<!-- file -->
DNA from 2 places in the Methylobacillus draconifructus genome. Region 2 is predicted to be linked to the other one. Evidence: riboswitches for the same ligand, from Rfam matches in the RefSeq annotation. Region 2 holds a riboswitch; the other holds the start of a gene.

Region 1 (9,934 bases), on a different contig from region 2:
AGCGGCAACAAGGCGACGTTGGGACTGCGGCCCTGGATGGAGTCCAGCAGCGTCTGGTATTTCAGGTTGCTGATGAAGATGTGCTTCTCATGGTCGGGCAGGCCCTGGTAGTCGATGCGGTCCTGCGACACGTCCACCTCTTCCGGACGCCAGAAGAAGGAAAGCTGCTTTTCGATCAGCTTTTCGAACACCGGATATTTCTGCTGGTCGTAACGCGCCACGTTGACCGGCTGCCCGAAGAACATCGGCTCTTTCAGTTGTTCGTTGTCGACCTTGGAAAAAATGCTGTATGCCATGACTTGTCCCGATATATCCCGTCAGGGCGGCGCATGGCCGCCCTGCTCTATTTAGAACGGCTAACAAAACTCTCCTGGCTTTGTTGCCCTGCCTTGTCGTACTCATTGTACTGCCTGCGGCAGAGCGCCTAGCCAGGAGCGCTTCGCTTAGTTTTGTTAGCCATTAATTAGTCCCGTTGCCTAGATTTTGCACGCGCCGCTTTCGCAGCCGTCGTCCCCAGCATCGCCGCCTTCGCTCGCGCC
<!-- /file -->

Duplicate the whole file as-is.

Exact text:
DNA from 2 places in the Methylobacillus draconifructus genome. Region 2 is predicted to be linked to the other one. Evidence: riboswitches for the same ligand, from Rfam matches in the RefSeq annotation. Region 2 holds a riboswitch; the other holds the start of a gene.

Region 1 (9,934 bases), on a different contig from region 2:
AGCGGCAACAAGGCGACGTTGGGACTGCGGCCCTGGATGGAGTCCAGCAGCGTCTGGTATTTCAGGTTGCTGATGAAGATGTGCTTCTCATGGTCGGGCAGGCCCTGGTAGTCGATGCGGTCCTGCGACACGTCCACCTCTTCCGGACGCCAGAAGAAGGAAAGCTGCTTTTCGATCAGCTTTTCGAACACCGGATATTTCTGCTGGTCGTAACGCGCCACGTTGACCGGCTGCCCGAAGAACATCGGCTCTTTCAGTTGTTCGTTGTCGACCTTGGAAAAAATGCTGTATGCCATGACTTGTCCCGATATATCCCGTCAGGGCGGCGCATGGCCGCCCTGCTCTATTTAGAACGGCTAACAAAACTCTCCTGGCTTTGTTGCCCTGCCTTGTCGTACTCATTGTACTGCCTGCGGCAGAGCGCCTAGCCAGGAGCGCTTCGCTTAGTTTTGTTAGCCATTAATTAGTCCCGTTGCCTAGATTTTGCACGCGCCGCTTTCGCAGCCGTCGTCCCCAGCATCGCCGCCTTCGCTCGCGCC